Clinical evaluation criteria

The patients' caries status was evaluated in accordance with the ICDAS criteria. The salivary parameters were evaluated by the flow rate, buffer capacity, and the bacterial count of Streptococcus mutans (SM) and Lactobacillus (LB). Two dentists with at least 10 years of experience identified and classified caries lesions in accordance with the ICDAS-II criteria.[19] The intraexaminer and interexaminer reliability was calculated using the Cohen kappa statistic. The kappa scores were 0.85 and 0.92 for first and second examiners, respectively. The interexaminer score was 0.85, which indicated a high level of agreement.[14],[20] For each patient at each appointment, professional tooth cleaning was performed on the occlusal and cervical surfaces by a rotating bristle brush before the clinical examination. At the baseline and at 6 months, each tooth was independently examined using a periodontal probe, mirror, and air syringe under adequate dental chair illumination by two calibrated dental examiners. Clinical examinations were performed and recorded without reference to previous records for each appointment. If the two examiners had any disagreement for any evaluation, a final consensus was reached after discussion at the time of the examination.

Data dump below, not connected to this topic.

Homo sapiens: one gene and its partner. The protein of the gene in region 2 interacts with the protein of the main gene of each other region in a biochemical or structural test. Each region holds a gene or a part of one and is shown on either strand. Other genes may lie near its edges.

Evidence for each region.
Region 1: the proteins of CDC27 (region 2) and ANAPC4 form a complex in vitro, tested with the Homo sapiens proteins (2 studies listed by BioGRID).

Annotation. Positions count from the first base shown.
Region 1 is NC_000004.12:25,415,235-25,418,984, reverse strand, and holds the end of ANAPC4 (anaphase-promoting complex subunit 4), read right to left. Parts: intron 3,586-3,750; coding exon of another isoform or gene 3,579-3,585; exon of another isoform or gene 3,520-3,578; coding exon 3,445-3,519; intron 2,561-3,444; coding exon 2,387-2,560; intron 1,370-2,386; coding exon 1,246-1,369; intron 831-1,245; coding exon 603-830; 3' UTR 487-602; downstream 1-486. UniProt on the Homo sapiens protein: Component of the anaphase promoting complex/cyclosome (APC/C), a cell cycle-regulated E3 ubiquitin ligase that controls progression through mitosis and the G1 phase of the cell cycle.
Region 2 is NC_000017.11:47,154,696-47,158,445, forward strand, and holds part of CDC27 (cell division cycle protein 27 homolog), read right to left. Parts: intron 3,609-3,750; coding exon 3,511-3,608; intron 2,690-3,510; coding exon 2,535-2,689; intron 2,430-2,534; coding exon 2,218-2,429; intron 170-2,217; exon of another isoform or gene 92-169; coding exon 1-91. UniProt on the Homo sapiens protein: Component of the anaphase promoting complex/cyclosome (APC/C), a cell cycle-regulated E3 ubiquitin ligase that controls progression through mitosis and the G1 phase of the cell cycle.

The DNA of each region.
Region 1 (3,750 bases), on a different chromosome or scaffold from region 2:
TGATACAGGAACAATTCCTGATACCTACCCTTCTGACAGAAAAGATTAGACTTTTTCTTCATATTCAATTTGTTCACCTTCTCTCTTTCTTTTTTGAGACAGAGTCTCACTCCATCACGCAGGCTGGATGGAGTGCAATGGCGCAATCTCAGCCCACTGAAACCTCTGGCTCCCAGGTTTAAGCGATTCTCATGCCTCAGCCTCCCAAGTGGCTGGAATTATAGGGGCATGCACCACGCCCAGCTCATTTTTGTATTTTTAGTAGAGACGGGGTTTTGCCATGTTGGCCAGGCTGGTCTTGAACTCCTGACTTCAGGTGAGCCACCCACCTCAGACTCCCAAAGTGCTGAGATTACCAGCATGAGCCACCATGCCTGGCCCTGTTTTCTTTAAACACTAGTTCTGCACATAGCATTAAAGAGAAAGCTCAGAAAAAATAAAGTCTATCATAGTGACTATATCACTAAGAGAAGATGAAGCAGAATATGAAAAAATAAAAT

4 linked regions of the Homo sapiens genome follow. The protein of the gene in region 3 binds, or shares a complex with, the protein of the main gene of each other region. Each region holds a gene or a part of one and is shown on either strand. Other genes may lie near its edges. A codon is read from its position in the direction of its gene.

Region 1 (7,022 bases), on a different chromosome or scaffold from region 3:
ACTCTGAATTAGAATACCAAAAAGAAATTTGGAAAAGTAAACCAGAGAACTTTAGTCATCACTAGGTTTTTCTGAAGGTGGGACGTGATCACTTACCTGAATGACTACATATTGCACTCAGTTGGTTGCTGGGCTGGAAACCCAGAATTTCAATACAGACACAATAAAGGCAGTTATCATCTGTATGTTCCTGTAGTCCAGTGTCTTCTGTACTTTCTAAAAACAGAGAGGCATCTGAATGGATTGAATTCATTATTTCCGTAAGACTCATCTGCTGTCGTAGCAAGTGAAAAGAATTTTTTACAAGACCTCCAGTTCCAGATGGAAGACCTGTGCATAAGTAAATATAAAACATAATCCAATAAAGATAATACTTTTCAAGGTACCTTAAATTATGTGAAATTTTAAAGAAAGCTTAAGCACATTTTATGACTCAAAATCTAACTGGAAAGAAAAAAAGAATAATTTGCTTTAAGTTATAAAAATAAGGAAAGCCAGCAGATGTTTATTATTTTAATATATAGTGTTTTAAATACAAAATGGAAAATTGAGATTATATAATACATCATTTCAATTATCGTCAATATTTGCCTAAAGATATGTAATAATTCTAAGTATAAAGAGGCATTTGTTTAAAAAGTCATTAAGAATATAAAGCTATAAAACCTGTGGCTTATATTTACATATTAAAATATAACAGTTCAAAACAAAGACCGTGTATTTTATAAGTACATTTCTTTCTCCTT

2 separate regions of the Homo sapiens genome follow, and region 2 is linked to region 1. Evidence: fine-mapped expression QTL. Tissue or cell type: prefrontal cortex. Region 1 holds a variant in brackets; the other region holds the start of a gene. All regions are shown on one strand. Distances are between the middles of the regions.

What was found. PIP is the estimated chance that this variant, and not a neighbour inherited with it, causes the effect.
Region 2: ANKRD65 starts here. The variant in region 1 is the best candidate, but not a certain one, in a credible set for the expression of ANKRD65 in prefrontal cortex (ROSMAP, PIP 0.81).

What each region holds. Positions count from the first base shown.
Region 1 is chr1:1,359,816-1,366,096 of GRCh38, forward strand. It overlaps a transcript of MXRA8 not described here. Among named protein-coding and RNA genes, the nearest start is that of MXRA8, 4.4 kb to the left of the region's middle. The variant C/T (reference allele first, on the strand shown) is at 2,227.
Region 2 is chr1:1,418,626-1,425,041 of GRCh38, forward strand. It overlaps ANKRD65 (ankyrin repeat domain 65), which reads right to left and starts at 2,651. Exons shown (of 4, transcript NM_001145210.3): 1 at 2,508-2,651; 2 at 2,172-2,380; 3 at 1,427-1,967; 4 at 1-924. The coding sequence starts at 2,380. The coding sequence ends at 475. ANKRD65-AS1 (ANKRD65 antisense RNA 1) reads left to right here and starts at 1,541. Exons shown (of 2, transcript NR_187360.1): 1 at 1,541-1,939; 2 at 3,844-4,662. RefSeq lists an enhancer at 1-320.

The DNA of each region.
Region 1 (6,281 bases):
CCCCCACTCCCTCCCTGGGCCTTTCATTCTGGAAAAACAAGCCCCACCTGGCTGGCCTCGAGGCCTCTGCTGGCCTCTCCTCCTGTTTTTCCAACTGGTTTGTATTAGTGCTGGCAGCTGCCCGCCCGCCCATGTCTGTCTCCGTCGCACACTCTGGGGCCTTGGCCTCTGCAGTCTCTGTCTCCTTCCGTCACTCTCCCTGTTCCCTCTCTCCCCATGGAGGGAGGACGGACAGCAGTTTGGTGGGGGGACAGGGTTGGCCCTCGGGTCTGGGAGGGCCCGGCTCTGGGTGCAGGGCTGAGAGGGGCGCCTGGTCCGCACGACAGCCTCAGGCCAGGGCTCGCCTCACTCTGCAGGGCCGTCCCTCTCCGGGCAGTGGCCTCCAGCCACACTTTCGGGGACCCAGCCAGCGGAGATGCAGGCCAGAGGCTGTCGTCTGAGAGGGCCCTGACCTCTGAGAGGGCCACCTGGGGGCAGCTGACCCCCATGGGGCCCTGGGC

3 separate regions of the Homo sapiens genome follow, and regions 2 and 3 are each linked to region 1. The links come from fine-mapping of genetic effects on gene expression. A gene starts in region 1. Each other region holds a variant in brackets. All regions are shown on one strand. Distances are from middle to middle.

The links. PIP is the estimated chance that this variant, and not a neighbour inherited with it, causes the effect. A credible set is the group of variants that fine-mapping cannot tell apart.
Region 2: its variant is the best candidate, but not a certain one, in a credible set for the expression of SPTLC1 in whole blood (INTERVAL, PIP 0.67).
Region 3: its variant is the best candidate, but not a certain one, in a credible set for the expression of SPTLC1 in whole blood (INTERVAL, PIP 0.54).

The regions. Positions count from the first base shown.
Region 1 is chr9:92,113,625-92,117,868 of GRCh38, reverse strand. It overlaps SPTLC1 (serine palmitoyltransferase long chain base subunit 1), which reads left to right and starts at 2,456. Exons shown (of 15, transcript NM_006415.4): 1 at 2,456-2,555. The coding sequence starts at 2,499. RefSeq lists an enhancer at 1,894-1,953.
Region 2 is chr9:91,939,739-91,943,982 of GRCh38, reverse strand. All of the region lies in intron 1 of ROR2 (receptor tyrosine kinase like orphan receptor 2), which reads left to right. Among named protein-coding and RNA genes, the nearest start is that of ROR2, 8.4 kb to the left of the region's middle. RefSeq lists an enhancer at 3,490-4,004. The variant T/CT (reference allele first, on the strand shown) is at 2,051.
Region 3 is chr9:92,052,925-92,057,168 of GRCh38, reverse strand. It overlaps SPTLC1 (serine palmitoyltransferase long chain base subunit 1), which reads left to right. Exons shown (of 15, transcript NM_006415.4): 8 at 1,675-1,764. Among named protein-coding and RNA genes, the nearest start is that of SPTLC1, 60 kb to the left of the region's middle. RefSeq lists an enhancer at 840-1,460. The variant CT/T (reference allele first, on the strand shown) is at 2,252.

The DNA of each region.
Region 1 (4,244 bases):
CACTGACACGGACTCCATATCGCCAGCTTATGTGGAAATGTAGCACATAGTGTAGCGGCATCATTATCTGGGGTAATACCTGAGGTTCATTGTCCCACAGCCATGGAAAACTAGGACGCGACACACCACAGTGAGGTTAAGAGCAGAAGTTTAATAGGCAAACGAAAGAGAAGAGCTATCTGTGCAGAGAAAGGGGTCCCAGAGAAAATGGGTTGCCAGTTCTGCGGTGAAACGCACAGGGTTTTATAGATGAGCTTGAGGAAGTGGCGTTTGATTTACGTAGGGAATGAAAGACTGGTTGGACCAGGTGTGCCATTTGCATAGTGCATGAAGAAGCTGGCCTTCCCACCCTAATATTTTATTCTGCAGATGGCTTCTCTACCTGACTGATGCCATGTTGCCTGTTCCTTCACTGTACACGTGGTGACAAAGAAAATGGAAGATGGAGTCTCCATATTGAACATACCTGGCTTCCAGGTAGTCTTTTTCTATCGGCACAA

Salivary flow rate measurement